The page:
I’ve seen Black men whipped in the middle of the street because they looked a White women in the face. The same thing happened if they looked a White man in the face, just not as bad. I’ve seen pregnant Black women kicked to the ground because they didn’t move out of the way of a White person fast enough. I’ve seen the gas satation restrooms marked, White Gentlemen, White Ladies, Niggers. I looked in one of the last one time to see what was in there. I wouldn’t have let Daddy’s pigs use it. I’ve seen the signs that told Blacks not to let the sun go down on their asses in town. These usually had racial slurs in their message. I’ve seen the burning crosses in front of the homes of Blacks because someone got the idea that they were an uppity …………… I’m glad that I didn’t see our neighbors body swinging from the tree in front of his home because he happened to walk into his employers barn and catch the man’s wife naked with another neighbor. He was hanged because he looked at a naked White women. I’ve seen the falling down schools that Black kids were forced to attend.
I’ve seen this crap at it’s worst. But it was even worse for the people it was happening too. And it was because they weren’t White.
When Rosa Parks refused to stand up on that bus, for what ever reason, right or wrong, she made a stand that started a movement that has brought that kind of BS to an end.
Now we need to work on erasing the racism that still exist on ALL sides. This would be the best tribute that this country could give Rosa Parks.

Posted by: Ron Brown at November 3, 2005 5:27 PM
Comment #90206

“Civil disobedience is the most noble form of revolt ever created.
Rioting is the means of change in a democracy? I’ve heard it all now.

Posted by Ms Schwamp at November 3, 2005 04:14 PM”

——————————
How does one define a riot?

Several hundred years ago, a small group of people disgusted with an almost inconsequential tax levied on their tea imports illegally boarded the ships holding the tea and threw the cargo overboard. This relatively small event caused a chain reaction of behavior that allows you to vote, say what you want to say without fear of governmental reprisal, worship how you want to worship, live where you want to live and pursue the life you want for yourself and your family.

Not so long ago, several thousand Indians gathered at the sea to watch a solitary man make salt in defiance of the law. This “riot” helped spur a movement that freed a land of an occupier and ushered in the largest democracy in the world.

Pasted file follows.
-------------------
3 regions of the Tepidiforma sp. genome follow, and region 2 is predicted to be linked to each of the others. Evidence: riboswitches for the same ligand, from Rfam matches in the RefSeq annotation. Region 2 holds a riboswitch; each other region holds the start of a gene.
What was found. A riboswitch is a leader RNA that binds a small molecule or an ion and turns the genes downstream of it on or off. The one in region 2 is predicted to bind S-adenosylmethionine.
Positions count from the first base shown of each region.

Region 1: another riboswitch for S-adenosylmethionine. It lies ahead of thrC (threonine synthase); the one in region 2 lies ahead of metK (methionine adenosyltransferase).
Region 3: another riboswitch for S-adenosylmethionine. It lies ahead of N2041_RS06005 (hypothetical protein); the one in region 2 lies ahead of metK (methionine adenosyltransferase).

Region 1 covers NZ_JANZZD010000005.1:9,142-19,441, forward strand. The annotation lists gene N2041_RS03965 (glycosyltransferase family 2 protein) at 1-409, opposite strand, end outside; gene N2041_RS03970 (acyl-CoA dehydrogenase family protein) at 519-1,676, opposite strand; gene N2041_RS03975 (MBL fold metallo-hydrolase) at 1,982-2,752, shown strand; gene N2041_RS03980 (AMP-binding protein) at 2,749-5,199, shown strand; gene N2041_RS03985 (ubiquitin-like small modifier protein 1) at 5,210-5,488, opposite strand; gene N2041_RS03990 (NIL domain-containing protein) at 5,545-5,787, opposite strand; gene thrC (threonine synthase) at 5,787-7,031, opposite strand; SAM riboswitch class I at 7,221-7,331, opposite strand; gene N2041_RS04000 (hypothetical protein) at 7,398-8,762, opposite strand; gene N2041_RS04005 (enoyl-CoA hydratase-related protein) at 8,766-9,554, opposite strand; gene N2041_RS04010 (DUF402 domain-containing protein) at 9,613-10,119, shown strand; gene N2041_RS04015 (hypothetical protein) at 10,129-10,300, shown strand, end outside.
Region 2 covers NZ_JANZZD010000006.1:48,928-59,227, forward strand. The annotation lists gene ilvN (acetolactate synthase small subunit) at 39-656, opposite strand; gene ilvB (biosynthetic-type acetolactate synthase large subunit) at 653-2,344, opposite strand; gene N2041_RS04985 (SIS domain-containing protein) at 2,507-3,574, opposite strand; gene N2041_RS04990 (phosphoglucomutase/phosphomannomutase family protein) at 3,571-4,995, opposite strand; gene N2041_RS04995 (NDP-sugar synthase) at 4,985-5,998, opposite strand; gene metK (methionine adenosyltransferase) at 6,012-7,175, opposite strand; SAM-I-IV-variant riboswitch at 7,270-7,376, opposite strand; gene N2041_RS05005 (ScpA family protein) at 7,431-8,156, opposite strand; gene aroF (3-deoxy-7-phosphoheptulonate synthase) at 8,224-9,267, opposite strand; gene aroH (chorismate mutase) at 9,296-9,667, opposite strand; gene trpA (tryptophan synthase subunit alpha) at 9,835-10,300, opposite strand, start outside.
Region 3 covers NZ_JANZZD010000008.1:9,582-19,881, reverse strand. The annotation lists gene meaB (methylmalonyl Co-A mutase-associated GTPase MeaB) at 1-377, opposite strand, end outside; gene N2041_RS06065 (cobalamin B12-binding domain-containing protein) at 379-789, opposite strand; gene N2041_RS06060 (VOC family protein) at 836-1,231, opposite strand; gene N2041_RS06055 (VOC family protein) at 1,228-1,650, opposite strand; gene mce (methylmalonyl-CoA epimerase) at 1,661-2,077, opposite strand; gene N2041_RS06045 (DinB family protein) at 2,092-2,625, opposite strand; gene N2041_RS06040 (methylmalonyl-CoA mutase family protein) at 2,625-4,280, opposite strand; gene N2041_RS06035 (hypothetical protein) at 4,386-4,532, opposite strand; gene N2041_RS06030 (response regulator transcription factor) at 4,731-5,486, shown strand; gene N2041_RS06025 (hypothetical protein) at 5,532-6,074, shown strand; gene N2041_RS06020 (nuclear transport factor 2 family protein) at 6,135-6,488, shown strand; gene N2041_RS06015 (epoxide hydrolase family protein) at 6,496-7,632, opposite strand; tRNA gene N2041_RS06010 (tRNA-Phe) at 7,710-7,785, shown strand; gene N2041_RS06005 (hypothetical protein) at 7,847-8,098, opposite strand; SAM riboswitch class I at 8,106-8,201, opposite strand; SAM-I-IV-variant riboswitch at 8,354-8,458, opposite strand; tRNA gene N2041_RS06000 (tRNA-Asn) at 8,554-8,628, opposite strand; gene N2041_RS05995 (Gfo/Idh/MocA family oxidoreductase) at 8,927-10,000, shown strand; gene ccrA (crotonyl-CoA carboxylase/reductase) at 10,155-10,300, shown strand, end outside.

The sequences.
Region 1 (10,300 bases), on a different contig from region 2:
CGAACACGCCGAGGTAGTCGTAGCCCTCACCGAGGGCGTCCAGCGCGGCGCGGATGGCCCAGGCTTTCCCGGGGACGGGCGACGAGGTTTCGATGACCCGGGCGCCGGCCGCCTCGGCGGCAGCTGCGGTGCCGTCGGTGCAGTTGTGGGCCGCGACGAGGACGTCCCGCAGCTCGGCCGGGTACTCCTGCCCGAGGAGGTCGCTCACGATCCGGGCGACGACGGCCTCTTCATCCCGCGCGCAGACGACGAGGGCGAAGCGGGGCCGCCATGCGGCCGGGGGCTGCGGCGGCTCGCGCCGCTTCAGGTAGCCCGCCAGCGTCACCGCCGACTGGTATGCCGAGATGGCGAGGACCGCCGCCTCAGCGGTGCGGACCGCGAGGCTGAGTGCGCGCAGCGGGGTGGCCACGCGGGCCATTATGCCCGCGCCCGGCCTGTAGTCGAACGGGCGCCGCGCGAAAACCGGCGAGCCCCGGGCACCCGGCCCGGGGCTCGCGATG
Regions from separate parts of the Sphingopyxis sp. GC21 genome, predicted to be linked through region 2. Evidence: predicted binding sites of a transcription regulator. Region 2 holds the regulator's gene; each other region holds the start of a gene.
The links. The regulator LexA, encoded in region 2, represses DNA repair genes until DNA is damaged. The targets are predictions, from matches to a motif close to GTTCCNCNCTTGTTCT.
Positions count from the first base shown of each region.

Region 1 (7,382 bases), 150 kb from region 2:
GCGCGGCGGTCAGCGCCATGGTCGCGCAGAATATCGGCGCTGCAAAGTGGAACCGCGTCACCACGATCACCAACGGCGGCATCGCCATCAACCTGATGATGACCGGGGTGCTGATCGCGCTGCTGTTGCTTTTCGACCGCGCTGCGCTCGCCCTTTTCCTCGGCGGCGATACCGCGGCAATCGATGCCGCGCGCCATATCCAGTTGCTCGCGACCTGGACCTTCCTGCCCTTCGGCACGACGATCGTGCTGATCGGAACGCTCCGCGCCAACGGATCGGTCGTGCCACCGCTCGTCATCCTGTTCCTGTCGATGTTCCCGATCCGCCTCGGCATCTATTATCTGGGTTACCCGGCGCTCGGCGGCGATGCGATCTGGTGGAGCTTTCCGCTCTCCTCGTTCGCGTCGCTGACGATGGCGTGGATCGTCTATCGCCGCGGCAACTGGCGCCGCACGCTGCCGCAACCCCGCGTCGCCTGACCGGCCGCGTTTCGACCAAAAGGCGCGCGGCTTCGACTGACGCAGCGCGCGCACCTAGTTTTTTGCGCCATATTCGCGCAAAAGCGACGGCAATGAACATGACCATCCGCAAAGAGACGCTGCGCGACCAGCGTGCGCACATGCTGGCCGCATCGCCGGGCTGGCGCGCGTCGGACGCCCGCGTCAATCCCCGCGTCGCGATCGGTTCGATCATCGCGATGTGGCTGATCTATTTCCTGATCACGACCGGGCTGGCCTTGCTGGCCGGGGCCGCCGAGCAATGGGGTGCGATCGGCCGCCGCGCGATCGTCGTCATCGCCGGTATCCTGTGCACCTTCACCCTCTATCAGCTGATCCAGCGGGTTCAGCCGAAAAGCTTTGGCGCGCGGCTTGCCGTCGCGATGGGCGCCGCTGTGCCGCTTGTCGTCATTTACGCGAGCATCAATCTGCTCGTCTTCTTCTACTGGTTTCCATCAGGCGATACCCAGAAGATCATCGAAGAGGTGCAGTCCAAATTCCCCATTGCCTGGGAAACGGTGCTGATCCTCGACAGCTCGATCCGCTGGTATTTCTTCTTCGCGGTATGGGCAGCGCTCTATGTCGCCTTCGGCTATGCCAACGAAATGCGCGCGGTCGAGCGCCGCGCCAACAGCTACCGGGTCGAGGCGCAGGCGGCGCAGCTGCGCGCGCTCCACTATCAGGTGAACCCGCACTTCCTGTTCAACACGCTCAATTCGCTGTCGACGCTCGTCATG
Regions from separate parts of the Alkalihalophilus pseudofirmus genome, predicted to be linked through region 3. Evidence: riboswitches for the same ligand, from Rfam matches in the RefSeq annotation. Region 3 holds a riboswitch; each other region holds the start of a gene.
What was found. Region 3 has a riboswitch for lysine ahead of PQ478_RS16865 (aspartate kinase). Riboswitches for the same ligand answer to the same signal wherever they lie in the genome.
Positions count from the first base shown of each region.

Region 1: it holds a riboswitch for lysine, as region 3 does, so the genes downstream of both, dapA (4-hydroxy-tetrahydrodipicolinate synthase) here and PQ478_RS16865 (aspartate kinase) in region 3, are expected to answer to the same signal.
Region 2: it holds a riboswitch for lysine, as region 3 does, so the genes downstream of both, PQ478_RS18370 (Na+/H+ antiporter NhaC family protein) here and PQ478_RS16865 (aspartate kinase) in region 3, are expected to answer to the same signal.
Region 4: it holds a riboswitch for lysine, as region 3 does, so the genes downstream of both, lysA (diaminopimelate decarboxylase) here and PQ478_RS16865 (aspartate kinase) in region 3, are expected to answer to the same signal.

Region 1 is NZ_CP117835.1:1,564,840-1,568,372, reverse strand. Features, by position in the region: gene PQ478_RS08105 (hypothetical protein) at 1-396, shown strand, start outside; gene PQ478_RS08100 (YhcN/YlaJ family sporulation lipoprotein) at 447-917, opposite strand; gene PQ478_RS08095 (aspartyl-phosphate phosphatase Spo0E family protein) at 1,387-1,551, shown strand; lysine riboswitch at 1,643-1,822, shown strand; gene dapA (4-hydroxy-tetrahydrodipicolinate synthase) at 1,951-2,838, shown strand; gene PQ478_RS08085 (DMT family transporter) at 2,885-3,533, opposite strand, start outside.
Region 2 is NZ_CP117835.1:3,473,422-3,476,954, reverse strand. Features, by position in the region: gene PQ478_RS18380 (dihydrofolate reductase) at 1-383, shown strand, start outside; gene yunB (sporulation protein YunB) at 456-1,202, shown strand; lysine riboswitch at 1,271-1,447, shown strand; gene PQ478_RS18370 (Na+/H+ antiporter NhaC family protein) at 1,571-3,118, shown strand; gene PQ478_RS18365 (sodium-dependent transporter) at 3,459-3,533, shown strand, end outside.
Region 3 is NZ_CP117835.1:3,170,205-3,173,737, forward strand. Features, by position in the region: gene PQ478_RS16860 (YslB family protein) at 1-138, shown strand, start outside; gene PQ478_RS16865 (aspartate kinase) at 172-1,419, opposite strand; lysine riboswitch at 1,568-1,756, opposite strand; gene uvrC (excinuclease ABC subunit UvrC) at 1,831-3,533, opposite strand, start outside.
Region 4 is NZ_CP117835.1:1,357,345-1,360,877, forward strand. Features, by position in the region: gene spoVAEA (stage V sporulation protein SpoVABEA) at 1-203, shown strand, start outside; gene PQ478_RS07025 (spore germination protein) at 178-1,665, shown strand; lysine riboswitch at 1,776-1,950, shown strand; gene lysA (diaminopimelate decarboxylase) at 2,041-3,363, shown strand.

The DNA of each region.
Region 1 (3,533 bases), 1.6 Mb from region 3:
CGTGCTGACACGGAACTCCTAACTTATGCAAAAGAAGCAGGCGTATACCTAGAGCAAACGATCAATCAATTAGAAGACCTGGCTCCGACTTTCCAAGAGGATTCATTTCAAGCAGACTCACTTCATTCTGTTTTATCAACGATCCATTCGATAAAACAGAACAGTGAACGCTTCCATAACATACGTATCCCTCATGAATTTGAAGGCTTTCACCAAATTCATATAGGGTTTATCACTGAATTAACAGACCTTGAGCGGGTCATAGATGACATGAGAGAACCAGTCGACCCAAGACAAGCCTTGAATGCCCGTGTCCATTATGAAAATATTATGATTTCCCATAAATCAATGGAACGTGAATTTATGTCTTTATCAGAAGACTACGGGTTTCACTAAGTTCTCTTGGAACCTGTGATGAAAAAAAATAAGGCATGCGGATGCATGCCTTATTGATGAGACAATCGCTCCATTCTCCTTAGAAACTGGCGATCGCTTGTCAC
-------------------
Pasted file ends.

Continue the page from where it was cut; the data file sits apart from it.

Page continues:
Even more recent, a young black pastor incited people to take a walk to Selma Alabama in an effort to obtain fairness in voter registration and voting.

All of these events could be considered “riots”. Were they violent? Yes, they were. Did they move the idea of Democracy forward towards a more inclusive view of human rights? I’d have to say yes as well.

Posted by: Dennis at November 3, 2005 5:28 PM
Comment #90210
Now we need to work on erasing the racism that still exist on ALL sides. This would be the best tribute that this country could give Rosa Parks.
Yes, that would be a good tribute. There’s a long way to go still. Posted by: d.a.n at November 3, 2005 5:35 PM
Comment #90212

I’ve seen this crap at it’s worst. But it was even worse for the people it was happening too. And it was because they weren’t White.
When Rosa Parks refused to stand up on that bus, for what ever reason, right or wrong, she made a stand that started a movement that has brought that kind of BS to an end.
Now we need to work on erasing the racism that still exist on ALL sides. This would be the best tribute that this country could give Rosa Parks.

Posted by Ron Brown at November 3, 2005 05:27 PM

———————————-

My god Ron, I can’t imagine having to watch that. I grew up and still live in Texas, and we had our share of visible racism, but thankfully had past the point of segregation. Thanks for the story and keep telling it. We can’t let this period of our history fade from our memories. When that happens these things have a habit of showing up again.

thanks for your story.


Dennis

Posted by: Dennis at November 3, 2005 5:45 PM
Comment #90226

Great post, Ron Brown. (And now I’m even more sorry for misunderstanding you before!)

Posted by: Adrienne at November 3, 2005 6:44 PM
Comment #90362

We do have a long way to go d.a.n.


Thanks for the story and keep telling it. We can’t let this period of our history fade from our memories. When that happens these things have a habit of showing up again.

Dennis, You don’t know how bad I wish I could forget it.

No problem at all Adrienne

Posted by: Ron Brown at November 3, 2005 9:40 PM
Comment #90405

Ms Schwamp-

Rosa Parks broke an unjust rule sitting down AND accepted the consequences of her action by being jailed AND simultaneously stood up for true justice for ALL by calling for her pastor (MLK) from jail. Rev. Martin Luther King Jr organized the PEACEFUL bus boycott and PEACEFUL demonstrations.

Rosa Parks did not start riots or promote violence. People fighting to keep segregation started the violence and riots.

May Rosa Parks’ memory be eternal.